On a personal note I would like to say that for me my pets are like family. I know they have the same hormones people do and to me that would indicate they are capable of having feelings. I know my pets show signs of envy, fear, pain, love, boredom, joy, and contentment. I know they can have their feelings hurt and can experience the same grieving process humans do. But, what sets them apart from humans is their loyalty . My pets love me no matter what. It's unconditional - my sins , my flaws, my social standing, my weight, my income- none of that matters to them .. but people ?... well you get the point. Some might suggest Henry went too far at times with his advocacy, but he was only trying to make a point. Even B.T Barnum recognized Henry's work despite their public disagreements.
The only problem I had with the book was that it was a little dry at times which history tends to be no matter how hard the author tries to liven it up. However, for the most part the book was very interesting and I am so happy Henry "meddled" back then and opened the minds and hearts of the public inciting them to take action against cruelty in all it's forms. An inspiring human being we could all learn from is Henry Bergh.
This one is 4.5 stars- rounded to five
MY INTERVIEW WITH GARY KASKEL
Gary Kaskel interview
1) What inspired you to write this book about Henry Bergh?
I knew of Henry Bergh for many years and was always wondering why he was not a major American historical figure. Since there were few books written about him, and the last adult biography was more than fifty years ago, I made it my mission to tell the public his story in a contemporary telling.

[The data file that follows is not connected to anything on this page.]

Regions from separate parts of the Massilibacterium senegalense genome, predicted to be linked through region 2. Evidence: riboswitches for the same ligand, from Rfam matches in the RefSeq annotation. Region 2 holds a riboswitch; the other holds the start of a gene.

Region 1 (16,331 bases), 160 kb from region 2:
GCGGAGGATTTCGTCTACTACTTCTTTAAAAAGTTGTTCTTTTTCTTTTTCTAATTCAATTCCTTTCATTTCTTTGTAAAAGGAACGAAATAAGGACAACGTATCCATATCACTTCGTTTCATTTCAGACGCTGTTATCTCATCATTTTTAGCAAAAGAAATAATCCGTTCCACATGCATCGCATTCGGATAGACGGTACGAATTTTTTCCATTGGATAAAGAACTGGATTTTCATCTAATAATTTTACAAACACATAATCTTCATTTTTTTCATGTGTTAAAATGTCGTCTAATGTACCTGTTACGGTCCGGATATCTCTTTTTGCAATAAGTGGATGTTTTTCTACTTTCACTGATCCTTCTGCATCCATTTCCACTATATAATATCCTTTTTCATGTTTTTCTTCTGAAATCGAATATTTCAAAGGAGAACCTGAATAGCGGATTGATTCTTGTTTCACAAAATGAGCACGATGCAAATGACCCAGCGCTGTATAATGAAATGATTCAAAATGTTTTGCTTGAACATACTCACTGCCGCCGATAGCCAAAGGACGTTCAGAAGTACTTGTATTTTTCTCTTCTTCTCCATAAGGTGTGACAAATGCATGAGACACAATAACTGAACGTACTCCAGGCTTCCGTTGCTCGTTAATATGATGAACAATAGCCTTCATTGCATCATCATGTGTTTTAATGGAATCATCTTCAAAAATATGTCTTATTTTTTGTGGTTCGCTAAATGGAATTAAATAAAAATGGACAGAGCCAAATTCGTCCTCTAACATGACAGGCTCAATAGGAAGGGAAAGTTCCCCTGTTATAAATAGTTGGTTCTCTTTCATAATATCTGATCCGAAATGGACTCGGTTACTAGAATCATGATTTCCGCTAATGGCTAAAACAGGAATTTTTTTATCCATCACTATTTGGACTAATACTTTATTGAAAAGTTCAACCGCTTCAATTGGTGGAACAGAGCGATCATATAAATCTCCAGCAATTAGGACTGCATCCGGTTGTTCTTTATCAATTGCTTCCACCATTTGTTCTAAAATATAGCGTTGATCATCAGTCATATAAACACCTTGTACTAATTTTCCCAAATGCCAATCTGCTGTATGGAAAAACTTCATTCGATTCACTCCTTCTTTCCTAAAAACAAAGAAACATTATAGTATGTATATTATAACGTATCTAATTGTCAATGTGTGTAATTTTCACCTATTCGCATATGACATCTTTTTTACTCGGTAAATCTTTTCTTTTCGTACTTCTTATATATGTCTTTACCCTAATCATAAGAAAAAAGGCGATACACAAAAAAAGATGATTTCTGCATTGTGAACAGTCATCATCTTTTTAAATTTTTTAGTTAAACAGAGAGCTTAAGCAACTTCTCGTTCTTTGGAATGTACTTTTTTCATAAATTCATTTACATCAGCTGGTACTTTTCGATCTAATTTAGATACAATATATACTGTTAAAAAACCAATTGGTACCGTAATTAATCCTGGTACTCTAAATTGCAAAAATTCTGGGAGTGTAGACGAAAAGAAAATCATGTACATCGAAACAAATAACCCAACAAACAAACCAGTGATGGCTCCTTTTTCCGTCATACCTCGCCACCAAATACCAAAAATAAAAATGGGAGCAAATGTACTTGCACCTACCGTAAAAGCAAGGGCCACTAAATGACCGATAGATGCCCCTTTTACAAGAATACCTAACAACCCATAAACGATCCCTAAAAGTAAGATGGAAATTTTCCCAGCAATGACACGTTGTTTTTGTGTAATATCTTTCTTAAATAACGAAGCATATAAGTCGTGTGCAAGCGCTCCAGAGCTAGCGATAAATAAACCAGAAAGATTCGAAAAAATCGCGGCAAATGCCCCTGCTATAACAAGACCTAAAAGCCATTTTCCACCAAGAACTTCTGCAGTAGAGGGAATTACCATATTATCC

2) Why do think Henry's legacy has remained so obscure?
Curiously, the ASPCA does little to promote Bergh's legacy, and the entire field of animal protection remains a controversial one even today.
3) In what ways can we help to keep Henry's legacy alive and bring the mistreatment of animals to an end?
Through your consumer choices. The most common misconception about animal cruelty is that individuals, mostly neglectful pet owners, are the main perpetrators of animal suffering. The truth is, the vast majority of animal cruelty is inflicted by corporations and large institutions. Insanely crowded factory farms, painful biomedical and pharmaceutical testing, puppy mills supplying pet stores, animals used in entertainment like rodeos and circuses, animals suffer immensely all in the name of making a buck. Only your consumer choices can eliminate the demand for products and services that exploit animals. And the easiest thing you can do is reduce or eliminate eating meat.